Here are five noteworthy news stories and events to start your week, from the editors at Military.com.
Financier Philip Bilden has withdrawn his nomination for Navy secretary due to concerns his business attachments wouldn't meet government ethics requirements, the Pentagon announced Sunday night. The former Army Reserve officer recently retired as senior adviser of private equity investment management firm HarbourVest partners. He's the second service secretary nominee to withdraw from consideration due to financial interests since Trump took office. Billionaire businessman Vincent Viola, nominated for Army secretary, also withdrew his name. It's not yet clear who will replace Bilden and Viola as nominees.
Officials at Marine Corps Camp Lejeune and Air Station New River in North Carolina announced closures and cutbacks resulting from the federal hiring freeze directed last month by President Donald Trump. Hourly child care at the child development centers was suspended effective Feb. 23. Other cutbacks starting between Feb. 27 and March 6 at the locations include several Marine Marts reducing hours, operating hours cuts to Starbucks at the Main Exchange Mall, the closure of New River Recreation Equipment, and the complete closure of the Central Marine mart and gas station, they said. At least two Army bases have taken similar steps to reduce child care services.
The U.S. Air Force's top brass will head to Orlando this week for the Air Force Association's Air Warfare Symposium. The event will take place Wednesday through Friday at the Rosen Shingle Creek Hotel. Watch for leaders to talk about their plans to add more airmen to the ranks and more equipment to the fleet as part of President Trump's first budget request, which as The New York Times reported Sunday is expected to call for a sharp increase in military spending. The agenda includes a number of leaders, but Heather Wilson, Trump's nominee for Air Force secretary who hasn't yet been confirmed in the position, is not anticipated to attend.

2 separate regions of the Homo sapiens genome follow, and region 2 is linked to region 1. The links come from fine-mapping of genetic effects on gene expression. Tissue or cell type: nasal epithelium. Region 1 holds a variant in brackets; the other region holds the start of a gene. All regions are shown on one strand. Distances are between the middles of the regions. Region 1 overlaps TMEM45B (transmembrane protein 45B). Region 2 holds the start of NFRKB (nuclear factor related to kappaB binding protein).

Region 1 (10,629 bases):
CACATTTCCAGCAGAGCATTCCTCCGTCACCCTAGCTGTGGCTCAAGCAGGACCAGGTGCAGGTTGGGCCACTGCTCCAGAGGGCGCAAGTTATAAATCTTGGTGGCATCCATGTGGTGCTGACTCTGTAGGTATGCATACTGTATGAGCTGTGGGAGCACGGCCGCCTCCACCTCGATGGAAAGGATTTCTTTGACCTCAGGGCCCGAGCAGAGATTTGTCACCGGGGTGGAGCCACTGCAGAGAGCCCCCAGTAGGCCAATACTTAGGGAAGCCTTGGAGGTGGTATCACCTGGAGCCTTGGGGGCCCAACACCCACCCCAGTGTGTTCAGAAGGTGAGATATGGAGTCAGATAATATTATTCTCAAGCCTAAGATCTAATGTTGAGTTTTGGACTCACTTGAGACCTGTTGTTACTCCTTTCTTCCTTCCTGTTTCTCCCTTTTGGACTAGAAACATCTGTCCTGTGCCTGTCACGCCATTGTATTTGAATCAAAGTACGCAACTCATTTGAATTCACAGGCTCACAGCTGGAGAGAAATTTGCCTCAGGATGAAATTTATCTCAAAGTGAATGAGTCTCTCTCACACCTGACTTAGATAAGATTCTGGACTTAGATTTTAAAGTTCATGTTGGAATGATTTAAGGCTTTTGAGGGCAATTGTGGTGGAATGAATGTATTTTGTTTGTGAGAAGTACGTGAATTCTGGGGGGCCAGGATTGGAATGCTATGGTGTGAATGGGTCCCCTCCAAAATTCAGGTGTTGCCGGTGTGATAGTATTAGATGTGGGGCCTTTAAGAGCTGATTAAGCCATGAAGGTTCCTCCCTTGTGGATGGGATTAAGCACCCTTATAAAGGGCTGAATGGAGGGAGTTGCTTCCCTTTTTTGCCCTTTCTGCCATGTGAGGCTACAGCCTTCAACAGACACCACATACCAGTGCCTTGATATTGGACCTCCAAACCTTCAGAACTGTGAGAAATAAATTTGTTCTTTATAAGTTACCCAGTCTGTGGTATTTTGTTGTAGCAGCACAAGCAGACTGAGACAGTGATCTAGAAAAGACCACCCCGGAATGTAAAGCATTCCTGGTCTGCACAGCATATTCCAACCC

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The Veterans Affairs Department expects to receive a surge of compensation claims totaling more than $2.2 billion from veterans exposed to toxic water at Camp Lejeune, North Carolina. After years of lawsuits and appeals, acts of Congress and amendments since the contaminated water at the Marine Corps base was confirmed in the 1980s, the VA will begin accepting claims March 14 for disabilities stemming from eight presumptive conditions. The Lejeune claims initially will be handled by a VA regional office in Louisville, Kentucky, and aren't expected to approach the volume of claims that were filed in the wake of the Agent Orange rulings.
The U.S. Army is working to provide more soldiers with civilian credentials so they can find jobs after they leave service in their fields, from truck driving to information technology, an official said. Acting Army Secretary Robert Speer is poised to issue a directive to expand the service's "Soldier for Life" transition program and improve coordination between the active and reserve components on the process, according to Maj. Gen. Hugh Van Roosen, the service's deputy chief of staff for manpower and personnel plans, programs and policies. The directive is expected by late March and additional guidance by early summer.
-- Hope Hodge Seck, Amy Bushatz and Richard Sisk contributed to this report.
-- Brendan McGarry can be reached at email@example.com. Follow him on Twitter at @Brendan_McGarry.